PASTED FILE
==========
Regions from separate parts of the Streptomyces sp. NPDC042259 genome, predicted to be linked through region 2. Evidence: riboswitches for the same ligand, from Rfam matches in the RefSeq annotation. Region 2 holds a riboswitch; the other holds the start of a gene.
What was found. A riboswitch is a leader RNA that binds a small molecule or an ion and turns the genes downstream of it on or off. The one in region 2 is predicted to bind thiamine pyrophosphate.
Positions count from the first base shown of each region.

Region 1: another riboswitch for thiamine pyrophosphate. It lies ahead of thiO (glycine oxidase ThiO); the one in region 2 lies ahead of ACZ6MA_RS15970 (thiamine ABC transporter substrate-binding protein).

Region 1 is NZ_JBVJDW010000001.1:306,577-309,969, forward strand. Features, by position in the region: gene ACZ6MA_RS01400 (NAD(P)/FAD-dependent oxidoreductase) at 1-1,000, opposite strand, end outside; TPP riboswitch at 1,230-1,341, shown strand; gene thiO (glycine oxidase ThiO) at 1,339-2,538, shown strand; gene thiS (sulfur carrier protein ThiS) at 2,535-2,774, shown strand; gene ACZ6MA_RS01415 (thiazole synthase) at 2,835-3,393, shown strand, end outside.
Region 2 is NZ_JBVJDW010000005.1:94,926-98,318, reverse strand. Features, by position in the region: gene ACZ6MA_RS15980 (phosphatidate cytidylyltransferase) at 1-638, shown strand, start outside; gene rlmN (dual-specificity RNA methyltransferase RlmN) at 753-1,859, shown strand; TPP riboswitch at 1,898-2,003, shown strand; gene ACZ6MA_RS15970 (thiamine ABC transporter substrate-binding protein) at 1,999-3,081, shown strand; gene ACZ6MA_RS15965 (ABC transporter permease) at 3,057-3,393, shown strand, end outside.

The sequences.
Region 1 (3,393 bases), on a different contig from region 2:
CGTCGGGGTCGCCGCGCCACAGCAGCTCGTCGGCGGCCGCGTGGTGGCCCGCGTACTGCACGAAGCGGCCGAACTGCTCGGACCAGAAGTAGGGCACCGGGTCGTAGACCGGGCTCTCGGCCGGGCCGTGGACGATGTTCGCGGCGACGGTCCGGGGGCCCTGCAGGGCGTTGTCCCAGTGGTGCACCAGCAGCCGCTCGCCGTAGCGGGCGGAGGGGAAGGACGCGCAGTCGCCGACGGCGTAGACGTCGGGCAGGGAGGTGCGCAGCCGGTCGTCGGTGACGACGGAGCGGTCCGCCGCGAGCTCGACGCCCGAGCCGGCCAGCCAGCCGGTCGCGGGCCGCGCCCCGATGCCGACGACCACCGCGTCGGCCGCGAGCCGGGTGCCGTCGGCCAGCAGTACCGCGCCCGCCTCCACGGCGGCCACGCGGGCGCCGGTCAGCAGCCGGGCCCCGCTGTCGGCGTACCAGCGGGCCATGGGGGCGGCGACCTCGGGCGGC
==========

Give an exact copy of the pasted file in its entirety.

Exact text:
Regions from separate parts of the Streptomyces sp. NPDC042259 genome, predicted to be linked through region 2. Evidence: riboswitches for the same ligand, from Rfam matches in the RefSeq annotation. Region 2 holds a riboswitch; the other holds the start of a gene.
What was found. A riboswitch is a leader RNA that binds a small molecule or an ion and turns the genes downstream of it on or off. The one in region 2 is predicted to bind thiamine pyrophosphate.
Positions count from the first base shown of each region.

Region 1: another riboswitch for thiamine pyrophosphate. It lies ahead of thiO (glycine oxidase ThiO); the one in region 2 lies ahead of ACZ6MA_RS15970 (thiamine ABC transporter substrate-binding protein).

Region 1 is NZ_JBVJDW010000001.1:306,577-309,969, forward strand. Features, by position in the region: gene ACZ6MA_RS01400 (NAD(P)/FAD-dependent oxidoreductase) at 1-1,000, opposite strand, end outside; TPP riboswitch at 1,230-1,341, shown strand; gene thiO (glycine oxidase ThiO) at 1,339-2,538, shown strand; gene thiS (sulfur carrier protein ThiS) at 2,535-2,774, shown strand; gene ACZ6MA_RS01415 (thiazole synthase) at 2,835-3,393, shown strand, end outside.
Region 2 is NZ_JBVJDW010000005.1:94,926-98,318, reverse strand. Features, by position in the region: gene ACZ6MA_RS15980 (phosphatidate cytidylyltransferase) at 1-638, shown strand, start outside; gene rlmN (dual-specificity RNA methyltransferase RlmN) at 753-1,859, shown strand; TPP riboswitch at 1,898-2,003, shown strand; gene ACZ6MA_RS15970 (thiamine ABC transporter substrate-binding protein) at 1,999-3,081, shown strand; gene ACZ6MA_RS15965 (ABC transporter permease) at 3,057-3,393, shown strand, end outside.

The sequences.
Region 1 (3,393 bases), on a different contig from region 2:
CGTCGGGGTCGCCGCGCCACAGCAGCTCGTCGGCGGCCGCGTGGTGGCCCGCGTACTGCACGAAGCGGCCGAACTGCTCGGACCAGAAGTAGGGCACCGGGTCGTAGACCGGGCTCTCGGCCGGGCCGTGGACGATGTTCGCGGCGACGGTCCGGGGGCCCTGCAGGGCGTTGTCCCAGTGGTGCACCAGCAGCCGCTCGCCGTAGCGGGCGGAGGGGAAGGACGCGCAGTCGCCGACGGCGTAGACGTCGGGCAGGGAGGTGCGCAGCCGGTCGTCGGTGACGACGGAGCGGTCCGCCGCGAGCTCGACGCCCGAGCCGGCCAGCCAGCCGGTCGCGGGCCGCGCCCCGATGCCGACGACCACCGCGTCGGCCGCGAGCCGGGTGCCGTCGGCCAGCAGTACCGCGCCCGCCTCCACGGCGGCCACGCGGGCGCCGGTCAGCAGCCGGGCCCCGCTGTCGGCGTACCAGCGGGCCATGGGGGCGGCGACCTCGGGCGGC